More and more thinkers examined the nature of existence, the way of thinking, the justification of religion and political power. There were different streams in arguing and different point of views. In this connection John Locke is considered one of the founders of the British Empiricists[4] and also a very important representative and developer of the Social Contract Theory[5].

His ideas had huge influence on the development of epistemology and political philosophy, and he is widely regarded as one of the most influential Enlightenment thinkers and contributors to liberal theory.[6] His writings influenced many Enlightenment philosophers, as well as the American revolutionaries. For example this influence is reflected in the American Declaration of Independence.[7]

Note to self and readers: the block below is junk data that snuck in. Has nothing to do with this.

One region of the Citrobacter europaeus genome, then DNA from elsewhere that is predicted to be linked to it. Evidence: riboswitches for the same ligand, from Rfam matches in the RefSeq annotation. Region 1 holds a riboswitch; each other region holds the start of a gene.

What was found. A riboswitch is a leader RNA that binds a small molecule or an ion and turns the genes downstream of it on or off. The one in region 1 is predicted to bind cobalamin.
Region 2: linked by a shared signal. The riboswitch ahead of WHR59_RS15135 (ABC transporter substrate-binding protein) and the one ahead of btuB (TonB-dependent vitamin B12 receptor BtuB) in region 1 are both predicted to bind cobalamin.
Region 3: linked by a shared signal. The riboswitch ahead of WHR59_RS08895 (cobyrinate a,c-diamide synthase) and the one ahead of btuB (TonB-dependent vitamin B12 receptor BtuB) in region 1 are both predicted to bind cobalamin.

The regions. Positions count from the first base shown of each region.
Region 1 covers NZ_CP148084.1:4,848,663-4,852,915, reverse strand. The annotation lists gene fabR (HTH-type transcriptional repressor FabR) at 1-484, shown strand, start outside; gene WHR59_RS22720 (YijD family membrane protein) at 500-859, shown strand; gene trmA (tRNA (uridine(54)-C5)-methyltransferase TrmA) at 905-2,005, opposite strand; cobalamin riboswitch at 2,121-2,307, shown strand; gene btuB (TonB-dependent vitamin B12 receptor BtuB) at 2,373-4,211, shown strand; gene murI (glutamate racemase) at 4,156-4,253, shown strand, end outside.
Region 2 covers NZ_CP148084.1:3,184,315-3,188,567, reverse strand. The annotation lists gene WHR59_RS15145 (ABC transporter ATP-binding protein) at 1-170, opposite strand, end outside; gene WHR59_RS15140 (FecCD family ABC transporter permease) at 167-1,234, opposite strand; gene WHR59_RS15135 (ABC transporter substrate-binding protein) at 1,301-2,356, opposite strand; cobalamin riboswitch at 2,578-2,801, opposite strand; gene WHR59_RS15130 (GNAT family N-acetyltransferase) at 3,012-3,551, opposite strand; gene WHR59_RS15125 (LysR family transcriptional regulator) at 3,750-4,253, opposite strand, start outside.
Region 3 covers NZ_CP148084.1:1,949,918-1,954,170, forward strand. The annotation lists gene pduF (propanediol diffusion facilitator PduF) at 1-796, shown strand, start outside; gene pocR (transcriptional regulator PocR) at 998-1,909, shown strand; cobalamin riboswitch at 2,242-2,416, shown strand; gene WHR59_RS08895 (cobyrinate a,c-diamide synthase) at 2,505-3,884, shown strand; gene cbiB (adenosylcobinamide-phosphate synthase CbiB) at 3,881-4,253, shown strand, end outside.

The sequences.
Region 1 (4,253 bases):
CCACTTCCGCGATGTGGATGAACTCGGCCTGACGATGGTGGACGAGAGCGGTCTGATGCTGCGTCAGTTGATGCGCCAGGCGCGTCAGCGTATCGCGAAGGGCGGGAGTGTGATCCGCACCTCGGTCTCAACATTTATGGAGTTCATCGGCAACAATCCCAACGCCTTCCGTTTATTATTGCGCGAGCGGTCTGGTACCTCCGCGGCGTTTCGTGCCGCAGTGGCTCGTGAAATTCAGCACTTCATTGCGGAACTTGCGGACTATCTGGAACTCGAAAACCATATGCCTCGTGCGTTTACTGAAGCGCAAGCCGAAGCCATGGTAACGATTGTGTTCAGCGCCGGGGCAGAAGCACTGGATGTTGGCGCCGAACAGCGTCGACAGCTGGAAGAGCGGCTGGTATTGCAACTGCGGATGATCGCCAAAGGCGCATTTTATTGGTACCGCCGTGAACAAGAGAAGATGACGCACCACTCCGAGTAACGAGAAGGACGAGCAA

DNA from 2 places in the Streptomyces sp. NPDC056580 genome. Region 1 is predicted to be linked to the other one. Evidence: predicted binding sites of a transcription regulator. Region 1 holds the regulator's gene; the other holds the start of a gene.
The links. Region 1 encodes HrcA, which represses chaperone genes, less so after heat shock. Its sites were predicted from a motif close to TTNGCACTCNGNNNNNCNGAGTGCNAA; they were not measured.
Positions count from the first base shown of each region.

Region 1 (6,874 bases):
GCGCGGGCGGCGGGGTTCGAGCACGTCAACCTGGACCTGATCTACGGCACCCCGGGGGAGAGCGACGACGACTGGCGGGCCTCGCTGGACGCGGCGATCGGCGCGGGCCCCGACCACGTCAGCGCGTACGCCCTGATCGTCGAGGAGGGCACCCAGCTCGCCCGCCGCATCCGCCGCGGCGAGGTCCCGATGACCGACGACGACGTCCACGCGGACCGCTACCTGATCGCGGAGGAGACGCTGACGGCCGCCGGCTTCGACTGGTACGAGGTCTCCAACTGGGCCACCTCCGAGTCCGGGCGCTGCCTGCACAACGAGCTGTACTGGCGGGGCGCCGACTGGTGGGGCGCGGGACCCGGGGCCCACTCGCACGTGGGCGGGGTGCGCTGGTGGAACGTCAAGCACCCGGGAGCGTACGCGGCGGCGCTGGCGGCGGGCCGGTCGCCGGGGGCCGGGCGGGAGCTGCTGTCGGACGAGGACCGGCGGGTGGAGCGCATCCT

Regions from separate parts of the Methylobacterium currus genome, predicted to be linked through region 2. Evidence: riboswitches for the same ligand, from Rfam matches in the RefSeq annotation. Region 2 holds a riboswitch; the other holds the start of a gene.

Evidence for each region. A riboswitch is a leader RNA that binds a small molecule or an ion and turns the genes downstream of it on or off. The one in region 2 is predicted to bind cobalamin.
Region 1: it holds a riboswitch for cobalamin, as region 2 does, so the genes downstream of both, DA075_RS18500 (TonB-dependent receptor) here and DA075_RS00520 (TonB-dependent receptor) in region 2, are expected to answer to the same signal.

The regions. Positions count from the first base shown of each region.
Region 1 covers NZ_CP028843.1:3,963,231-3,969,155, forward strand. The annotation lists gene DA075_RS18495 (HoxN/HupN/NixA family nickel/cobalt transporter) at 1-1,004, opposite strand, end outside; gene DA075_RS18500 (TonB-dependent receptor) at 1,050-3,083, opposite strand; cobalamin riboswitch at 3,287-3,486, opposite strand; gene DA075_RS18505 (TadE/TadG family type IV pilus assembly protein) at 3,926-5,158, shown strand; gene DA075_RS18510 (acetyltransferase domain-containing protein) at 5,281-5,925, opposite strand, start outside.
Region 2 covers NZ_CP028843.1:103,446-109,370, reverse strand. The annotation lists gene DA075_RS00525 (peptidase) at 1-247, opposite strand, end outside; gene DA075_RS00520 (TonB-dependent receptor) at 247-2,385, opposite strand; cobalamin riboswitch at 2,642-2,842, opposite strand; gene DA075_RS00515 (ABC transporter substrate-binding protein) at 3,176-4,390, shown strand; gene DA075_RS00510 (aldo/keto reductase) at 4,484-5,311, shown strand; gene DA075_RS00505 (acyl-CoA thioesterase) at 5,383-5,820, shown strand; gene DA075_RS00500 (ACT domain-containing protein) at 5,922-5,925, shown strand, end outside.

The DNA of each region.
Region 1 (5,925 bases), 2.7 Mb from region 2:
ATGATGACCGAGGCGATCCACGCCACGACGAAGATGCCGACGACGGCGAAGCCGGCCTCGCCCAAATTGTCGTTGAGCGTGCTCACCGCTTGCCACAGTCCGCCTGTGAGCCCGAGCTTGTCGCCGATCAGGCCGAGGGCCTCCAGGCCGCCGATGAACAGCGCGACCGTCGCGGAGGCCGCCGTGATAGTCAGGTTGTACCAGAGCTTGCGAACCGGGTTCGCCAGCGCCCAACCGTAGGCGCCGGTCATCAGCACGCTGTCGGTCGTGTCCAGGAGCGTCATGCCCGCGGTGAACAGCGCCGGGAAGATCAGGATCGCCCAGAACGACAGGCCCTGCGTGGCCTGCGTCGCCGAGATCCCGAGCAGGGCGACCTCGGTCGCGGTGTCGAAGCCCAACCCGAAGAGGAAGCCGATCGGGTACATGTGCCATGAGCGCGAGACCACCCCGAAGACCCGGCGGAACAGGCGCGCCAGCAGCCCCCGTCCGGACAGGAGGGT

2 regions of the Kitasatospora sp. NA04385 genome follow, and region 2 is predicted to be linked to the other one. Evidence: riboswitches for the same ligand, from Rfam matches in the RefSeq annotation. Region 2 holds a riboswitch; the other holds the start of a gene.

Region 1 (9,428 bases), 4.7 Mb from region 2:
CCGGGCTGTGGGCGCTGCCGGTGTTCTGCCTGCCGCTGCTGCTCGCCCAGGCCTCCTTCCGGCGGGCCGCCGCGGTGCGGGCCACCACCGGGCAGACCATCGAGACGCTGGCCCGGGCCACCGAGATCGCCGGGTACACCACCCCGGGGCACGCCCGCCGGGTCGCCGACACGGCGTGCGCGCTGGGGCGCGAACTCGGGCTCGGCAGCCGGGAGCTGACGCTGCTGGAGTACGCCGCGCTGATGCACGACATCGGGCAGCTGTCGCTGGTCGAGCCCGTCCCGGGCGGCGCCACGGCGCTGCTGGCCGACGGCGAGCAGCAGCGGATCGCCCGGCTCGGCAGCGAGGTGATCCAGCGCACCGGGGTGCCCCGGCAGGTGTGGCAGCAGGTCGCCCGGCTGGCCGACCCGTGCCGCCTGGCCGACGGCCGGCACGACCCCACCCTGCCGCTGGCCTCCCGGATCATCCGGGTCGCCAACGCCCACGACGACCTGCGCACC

The objective of this paper is to highlight the basic ideas of John Locke’s political philosophy. To classify his philosophy and the way it was influenced, it is necessary to give a short overview over the historic conditions and brief biography of Locke’s life. This is done in the second chapter. Based on this, the third chapter is dealing with Locke’s political philosophy itself. In this connection, especially the reasons for forming a political society and the extent and share of political power are in the centre of this examination. In the last chapter the influence of Locke’s political philosophy on subsequent history and current political systems is pointed out.

2 Historical Conditions and Biography

2.1 Historical Conditions